In Sacramento, CA, the language gap has been a major obstacle to bringing hundreds of Spanish, Farsi, and Marshallese-speaking students back into the school system since the city’s school district closed its (physical) doors in March. Los Angeles, CA, where roughly 60 percent of children come from immigrant households, had 15,000 of its high school students completely out of contact with the Los Angeles Unified School District on Monday, March 30, two weeks after moving online. In Pittsburgh, Gomes didn’t even start online learning until Thursday, April 16, a full month after the majority-minority city school district shut schools down. Across the country, students already at a disadvantage—students who are too often first- or second-generation immigrants—are on the verge of being completely left behind as learning has moved online.
“Unless we get serious about flattening the learning loss curve,… too many students could go into academic death spirals,” said Robin Lake, director of the Center on Reinventing Public Education, in remarks delivered to the House Education and Labor Committee on May 7. There is a real danger that the pandemic could result in crippling learning loss for a generation of students, especially immigrant students.
Even in the face of that litany of obstacles, it might be tempting to ask why we should put a particular emphasis on the challenges facing immigrant or ELL students. They make up only a fraction of overall public school enrollment, after all, and are concentrated mostly in large cities and the nation’s liminal spaces. Plenty of other students are dealing with similar problems.
There’s absolutely no denying that many groups have faced greater educational roadblocks due to the pandemic. There’s also no denying that if our children are our future, our future is increasingly reliant on how we educate immigrants and ELLs. Even amidst the tumult of the pandemic, small headlines were made in early May when the Centers for Disease Control and Prevention (CDC) released a report on birth rates for 2019. A key line in the report was that “the total fertility rate was 1,705.00 births per 1,000 women in 2019,…[a] record low for the nation.” The U.S. birth rate has declined almost every year since the Great Recession, a trend that is likely to be exacerbated by the economic and social impact of COVID-19. With overall fertility now significantly below the 2.1 children per woman required for natural replenishment of the U.S. population, the trajectory of the country will be determined in larger and larger part by those who choose it, rather than those who are born into it.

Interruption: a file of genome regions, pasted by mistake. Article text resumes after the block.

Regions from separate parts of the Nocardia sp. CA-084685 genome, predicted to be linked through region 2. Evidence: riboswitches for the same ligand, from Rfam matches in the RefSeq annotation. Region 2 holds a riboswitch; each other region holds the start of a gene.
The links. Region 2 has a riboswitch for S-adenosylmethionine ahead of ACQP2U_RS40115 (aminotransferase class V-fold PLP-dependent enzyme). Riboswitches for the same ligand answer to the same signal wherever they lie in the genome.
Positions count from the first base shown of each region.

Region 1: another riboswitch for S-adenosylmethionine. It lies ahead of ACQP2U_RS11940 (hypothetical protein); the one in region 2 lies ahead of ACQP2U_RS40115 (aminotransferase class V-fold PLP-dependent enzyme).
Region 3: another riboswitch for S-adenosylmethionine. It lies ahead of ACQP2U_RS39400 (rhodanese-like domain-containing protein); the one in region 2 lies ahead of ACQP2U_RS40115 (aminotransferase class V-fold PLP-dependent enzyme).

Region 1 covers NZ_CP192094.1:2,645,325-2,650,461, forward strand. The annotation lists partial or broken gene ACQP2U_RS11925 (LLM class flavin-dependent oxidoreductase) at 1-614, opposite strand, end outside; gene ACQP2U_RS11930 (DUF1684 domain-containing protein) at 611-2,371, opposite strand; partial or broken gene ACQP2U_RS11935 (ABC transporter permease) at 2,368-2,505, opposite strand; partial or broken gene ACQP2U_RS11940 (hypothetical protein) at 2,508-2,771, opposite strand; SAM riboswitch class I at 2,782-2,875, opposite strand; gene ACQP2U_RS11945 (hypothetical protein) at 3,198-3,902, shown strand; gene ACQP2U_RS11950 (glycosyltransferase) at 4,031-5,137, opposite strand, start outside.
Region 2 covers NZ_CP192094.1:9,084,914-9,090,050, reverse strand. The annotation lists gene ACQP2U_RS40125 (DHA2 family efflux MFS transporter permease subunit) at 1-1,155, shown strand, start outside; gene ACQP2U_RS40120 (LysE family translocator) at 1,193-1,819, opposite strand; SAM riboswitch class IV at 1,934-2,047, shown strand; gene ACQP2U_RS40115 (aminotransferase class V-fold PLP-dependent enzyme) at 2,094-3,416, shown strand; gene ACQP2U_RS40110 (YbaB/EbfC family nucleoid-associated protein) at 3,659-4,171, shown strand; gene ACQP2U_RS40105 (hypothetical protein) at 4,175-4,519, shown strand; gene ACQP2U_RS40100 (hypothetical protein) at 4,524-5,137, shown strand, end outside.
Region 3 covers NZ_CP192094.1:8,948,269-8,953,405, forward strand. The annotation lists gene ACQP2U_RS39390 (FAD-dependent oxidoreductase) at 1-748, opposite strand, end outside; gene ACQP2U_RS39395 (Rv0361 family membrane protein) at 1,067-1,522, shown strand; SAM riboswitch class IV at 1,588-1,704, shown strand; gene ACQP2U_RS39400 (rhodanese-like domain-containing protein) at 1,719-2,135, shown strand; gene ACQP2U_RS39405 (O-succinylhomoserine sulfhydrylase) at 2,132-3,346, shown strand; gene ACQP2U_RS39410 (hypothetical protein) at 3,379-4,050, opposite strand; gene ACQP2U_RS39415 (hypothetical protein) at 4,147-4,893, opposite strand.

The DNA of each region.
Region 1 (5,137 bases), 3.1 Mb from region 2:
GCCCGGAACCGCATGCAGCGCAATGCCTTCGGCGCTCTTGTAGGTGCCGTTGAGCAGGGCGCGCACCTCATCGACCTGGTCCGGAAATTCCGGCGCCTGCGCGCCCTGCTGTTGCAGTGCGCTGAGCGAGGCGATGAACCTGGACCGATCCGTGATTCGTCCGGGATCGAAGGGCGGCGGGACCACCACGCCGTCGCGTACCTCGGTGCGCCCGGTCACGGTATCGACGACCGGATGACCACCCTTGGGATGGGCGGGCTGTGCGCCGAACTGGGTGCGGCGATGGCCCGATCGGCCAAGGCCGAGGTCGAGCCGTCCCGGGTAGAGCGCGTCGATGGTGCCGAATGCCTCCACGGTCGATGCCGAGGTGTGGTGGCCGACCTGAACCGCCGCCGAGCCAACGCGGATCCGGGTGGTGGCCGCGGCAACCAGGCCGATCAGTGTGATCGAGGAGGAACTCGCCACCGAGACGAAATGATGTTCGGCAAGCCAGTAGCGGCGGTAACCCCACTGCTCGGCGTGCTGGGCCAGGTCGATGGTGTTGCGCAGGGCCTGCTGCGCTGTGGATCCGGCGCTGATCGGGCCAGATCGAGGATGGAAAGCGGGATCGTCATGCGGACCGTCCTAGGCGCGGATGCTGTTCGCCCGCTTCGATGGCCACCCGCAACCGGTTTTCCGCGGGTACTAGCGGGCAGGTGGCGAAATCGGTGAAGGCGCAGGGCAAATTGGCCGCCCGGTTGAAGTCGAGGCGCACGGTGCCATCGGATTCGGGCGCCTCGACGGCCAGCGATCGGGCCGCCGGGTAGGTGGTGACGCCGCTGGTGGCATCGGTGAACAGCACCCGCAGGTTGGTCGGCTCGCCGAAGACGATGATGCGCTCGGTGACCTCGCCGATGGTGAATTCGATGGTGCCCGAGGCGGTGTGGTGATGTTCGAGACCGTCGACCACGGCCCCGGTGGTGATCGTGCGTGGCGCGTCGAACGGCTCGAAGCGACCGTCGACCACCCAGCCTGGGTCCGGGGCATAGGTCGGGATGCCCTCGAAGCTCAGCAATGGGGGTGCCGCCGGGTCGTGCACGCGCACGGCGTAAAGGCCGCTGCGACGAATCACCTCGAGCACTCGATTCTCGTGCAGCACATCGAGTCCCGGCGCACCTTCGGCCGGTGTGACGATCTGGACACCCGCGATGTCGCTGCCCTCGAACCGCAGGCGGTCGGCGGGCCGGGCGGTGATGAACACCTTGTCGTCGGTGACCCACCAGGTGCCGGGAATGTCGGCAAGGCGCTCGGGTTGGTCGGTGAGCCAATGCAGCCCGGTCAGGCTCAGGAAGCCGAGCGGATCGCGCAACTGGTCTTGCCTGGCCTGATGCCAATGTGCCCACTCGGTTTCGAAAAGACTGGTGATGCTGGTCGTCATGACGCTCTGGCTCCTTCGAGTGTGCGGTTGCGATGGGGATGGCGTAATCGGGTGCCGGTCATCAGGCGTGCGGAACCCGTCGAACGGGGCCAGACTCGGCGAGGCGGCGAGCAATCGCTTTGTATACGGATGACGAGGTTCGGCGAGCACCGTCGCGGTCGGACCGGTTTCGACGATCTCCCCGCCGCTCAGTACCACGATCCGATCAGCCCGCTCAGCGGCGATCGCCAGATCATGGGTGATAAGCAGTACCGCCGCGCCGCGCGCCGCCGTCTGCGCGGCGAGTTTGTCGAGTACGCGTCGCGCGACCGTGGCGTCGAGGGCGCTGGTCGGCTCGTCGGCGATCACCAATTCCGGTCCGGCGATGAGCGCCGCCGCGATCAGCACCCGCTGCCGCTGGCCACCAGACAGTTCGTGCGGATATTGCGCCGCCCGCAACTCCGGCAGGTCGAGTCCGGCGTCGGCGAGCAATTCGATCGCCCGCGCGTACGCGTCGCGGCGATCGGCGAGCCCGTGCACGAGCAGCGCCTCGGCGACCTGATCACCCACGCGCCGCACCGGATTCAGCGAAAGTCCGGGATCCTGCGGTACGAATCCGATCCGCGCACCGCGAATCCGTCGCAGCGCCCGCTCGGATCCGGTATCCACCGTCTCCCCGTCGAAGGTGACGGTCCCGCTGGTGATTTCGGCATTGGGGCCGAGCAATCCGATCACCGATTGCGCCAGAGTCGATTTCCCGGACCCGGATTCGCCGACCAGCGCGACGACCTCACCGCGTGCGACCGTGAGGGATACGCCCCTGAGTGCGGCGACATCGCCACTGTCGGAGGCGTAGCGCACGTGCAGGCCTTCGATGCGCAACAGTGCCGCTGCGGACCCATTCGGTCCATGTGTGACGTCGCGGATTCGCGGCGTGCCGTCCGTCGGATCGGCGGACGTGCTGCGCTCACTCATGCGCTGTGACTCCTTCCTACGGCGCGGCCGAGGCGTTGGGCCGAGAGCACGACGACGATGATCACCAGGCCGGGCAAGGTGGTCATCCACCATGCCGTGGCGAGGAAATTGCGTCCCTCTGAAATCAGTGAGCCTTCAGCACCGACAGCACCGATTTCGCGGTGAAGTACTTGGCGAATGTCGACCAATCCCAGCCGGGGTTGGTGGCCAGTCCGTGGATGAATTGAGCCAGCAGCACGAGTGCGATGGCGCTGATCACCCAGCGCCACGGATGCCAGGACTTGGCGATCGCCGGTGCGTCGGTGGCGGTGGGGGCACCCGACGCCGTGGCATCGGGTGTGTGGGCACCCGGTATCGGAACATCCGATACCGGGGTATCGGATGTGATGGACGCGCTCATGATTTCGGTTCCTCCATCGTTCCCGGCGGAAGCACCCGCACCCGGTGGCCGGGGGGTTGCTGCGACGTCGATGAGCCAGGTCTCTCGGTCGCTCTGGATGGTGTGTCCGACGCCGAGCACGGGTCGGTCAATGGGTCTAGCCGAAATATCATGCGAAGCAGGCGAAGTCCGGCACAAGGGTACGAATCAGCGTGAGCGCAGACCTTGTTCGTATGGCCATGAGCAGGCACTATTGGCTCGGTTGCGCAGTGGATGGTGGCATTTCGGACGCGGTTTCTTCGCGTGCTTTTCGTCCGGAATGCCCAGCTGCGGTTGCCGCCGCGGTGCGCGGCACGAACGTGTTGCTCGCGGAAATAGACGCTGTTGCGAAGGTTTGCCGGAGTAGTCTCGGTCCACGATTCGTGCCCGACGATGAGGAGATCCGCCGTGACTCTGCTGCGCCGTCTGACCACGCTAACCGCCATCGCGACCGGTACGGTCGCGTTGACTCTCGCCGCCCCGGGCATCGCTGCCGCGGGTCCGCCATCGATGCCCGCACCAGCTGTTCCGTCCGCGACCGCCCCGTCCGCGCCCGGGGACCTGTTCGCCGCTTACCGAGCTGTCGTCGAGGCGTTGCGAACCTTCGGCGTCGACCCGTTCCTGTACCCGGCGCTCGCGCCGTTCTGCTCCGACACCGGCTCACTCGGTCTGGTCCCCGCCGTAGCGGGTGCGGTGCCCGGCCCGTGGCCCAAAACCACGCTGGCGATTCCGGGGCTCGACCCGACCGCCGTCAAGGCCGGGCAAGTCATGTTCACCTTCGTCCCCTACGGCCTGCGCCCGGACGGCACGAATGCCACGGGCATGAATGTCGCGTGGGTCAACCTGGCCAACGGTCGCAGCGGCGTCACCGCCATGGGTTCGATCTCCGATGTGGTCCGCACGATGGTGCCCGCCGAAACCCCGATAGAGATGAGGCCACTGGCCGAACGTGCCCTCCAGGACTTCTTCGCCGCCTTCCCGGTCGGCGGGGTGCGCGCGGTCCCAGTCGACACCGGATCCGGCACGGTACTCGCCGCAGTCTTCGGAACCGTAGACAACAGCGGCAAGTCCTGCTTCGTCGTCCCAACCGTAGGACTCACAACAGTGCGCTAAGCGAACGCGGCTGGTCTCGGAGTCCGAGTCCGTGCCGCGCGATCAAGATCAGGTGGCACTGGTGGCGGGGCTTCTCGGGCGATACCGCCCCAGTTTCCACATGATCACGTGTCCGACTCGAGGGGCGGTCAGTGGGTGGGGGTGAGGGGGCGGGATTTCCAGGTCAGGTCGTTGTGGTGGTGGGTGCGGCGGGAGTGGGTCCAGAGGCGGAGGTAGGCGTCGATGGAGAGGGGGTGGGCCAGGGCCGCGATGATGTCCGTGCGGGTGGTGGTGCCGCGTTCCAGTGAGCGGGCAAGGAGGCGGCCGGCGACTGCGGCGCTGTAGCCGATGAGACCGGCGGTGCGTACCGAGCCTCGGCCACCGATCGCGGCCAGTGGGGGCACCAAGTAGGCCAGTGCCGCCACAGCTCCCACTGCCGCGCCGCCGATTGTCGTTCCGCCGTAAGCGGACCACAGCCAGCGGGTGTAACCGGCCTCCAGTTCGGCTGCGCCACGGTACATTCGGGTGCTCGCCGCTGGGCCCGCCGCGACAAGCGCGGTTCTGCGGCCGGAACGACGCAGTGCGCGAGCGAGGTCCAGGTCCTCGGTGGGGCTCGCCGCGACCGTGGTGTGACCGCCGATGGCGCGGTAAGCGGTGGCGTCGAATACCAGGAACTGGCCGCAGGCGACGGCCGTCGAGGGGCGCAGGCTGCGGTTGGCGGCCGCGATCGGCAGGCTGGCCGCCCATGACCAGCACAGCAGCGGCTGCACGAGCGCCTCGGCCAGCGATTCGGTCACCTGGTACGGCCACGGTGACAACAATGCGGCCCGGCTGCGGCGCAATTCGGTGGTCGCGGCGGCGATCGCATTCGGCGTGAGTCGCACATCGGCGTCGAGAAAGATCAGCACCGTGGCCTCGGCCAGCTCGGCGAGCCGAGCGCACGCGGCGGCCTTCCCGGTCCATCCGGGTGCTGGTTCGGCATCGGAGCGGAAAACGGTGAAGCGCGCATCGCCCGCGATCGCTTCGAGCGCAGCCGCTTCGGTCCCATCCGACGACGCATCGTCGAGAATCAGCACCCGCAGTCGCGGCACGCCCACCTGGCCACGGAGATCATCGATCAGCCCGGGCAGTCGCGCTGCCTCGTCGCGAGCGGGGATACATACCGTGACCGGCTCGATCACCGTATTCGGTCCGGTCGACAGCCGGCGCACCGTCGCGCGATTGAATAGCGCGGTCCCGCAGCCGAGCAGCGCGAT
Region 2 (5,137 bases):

Gomes knows this well. His initial landing spot in the U.S. wasn’t Pittsburgh, but Incline Village, NV, where he arrived at the age of nine. The four years he spent there were a mixture of multiculturalism and ingrained racism, of immigrant vitality and an aging America. “Most of the kids there were immigrants from Mexico,” Gomes said, “and the only Americans around were extremely old [white people].” Gomes spoke Spanish, his second language, with the largely Mexican student body at his tiny primary school, and remembers being particularly in touch with his “Latinx side” as a result of the connections he forged.
“On the other hand,” Gomes noted, “there was a lot of racism going around,” much of it emerging from the economic, social, and cultural disparities between the town’s elderly, wealthy, white majority and its growing Latinx population. “It wouldn’t be rare for me to be called, like, a ‘wetback,’ for example,” Gomes said, and for certain townspeople to look at him “like trash.” The butting of heads between two persistent strains in American culture that Gomes witnessed in Incline Village marked it as one of thousands of crucibles where America’s future is being forged. As the population inclined to use slurs against Gomes fades away, the village’s demographics are a clear sign that the America of tomorrow is one that will depend on how much immigrant students know, and how prepared they are to achieve their American dreams.
In Gomes’ case, both he and the nation have been lucky. The years he’s spent here have made him a fluent English speaker, and he’s evaded common pitfalls faced by immigrant students. Despite some challenges, he’s headed to college, and he’s remained steadfast in planning to work as an immigration lawyer—paying it forward, in a fashion. His story is a classic American success, a textbook example of what’s possible when the country does right by its immigrant, and how it benefits in turn. The challenge the U.S. faces now is ensuring that COVID-19 doesn’t stop a generation of his peers from following in his footsteps. The nation’s future hangs in the balance. For better or for worse, we’re all in this together.
(Photo Courtesy of Caio Gomes)